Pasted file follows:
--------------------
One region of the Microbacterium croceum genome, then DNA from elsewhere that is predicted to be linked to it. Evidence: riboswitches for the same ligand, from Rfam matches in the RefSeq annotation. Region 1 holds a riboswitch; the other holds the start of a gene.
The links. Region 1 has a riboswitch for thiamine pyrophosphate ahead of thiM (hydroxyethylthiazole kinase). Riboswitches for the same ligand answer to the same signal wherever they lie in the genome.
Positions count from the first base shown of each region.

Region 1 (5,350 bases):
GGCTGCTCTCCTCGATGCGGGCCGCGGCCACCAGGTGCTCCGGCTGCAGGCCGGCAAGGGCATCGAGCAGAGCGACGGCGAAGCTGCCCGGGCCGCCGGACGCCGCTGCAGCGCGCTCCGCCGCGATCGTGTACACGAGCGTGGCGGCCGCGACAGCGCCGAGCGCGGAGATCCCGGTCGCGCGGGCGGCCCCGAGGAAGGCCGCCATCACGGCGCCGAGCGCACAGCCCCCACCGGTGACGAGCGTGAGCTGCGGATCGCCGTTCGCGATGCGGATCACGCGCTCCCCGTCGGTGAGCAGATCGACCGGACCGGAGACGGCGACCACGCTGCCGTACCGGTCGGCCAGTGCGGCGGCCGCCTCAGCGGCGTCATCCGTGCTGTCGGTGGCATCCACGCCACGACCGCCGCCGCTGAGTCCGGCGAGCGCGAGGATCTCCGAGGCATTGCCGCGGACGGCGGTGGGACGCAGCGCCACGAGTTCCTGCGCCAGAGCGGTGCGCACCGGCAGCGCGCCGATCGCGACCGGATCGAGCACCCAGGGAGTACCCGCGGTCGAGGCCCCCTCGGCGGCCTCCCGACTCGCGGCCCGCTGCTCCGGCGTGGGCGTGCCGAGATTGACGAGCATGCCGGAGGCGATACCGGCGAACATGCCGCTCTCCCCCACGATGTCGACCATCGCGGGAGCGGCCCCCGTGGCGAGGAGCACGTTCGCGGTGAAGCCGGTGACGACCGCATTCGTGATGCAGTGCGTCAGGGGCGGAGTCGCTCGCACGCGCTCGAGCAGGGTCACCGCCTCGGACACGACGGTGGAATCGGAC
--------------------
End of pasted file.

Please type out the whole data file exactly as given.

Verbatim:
One region of the Microbacterium croceum genome, then DNA from elsewhere that is predicted to be linked to it. Evidence: riboswitches for the same ligand, from Rfam matches in the RefSeq annotation. Region 1 holds a riboswitch; the other holds the start of a gene.
The links. Region 1 has a riboswitch for thiamine pyrophosphate ahead of thiM (hydroxyethylthiazole kinase). Riboswitches for the same ligand answer to the same signal wherever they lie in the genome.
Positions count from the first base shown of each region.

Region 1 (5,350 bases):
GGCTGCTCTCCTCGATGCGGGCCGCGGCCACCAGGTGCTCCGGCTGCAGGCCGGCAAGGGCATCGAGCAGAGCGACGGCGAAGCTGCCCGGGCCGCCGGACGCCGCTGCAGCGCGCTCCGCCGCGATCGTGTACACGAGCGTGGCGGCCGCGACAGCGCCGAGCGCGGAGATCCCGGTCGCGCGGGCGGCCCCGAGGAAGGCCGCCATCACGGCGCCGAGCGCACAGCCCCCACCGGTGACGAGCGTGAGCTGCGGATCGCCGTTCGCGATGCGGATCACGCGCTCCCCGTCGGTGAGCAGATCGACCGGACCGGAGACGGCGACCACGCTGCCGTACCGGTCGGCCAGTGCGGCGGCCGCCTCAGCGGCGTCATCCGTGCTGTCGGTGGCATCCACGCCACGACCGCCGCCGCTGAGTCCGGCGAGCGCGAGGATCTCCGAGGCATTGCCGCGGACGGCGGTGGGACGCAGCGCCACGAGTTCCTGCGCCAGAGCGGTGCGCACCGGCAGCGCGCCGATCGCGACCGGATCGAGCACCCAGGGAGTACCCGCGGTCGAGGCCCCCTCGGCGGCCTCCCGACTCGCGGCCCGCTGCTCCGGCGTGGGCGTGCCGAGATTGACGAGCATGCCGGAGGCGATACCGGCGAACATGCCGCTCTCCCCCACGATGTCGACCATCGCGGGAGCGGCCCCCGTGGCGAGGAGCACGTTCGCGGTGAAGCCGGTGACGACCGCATTCGTGATGCAGTGCGTCAGGGGCGGAGTCGCTCGCACGCGCTCGAGCAGGGTCACCGCCTCGGACACGACGGTGGAATCGGAC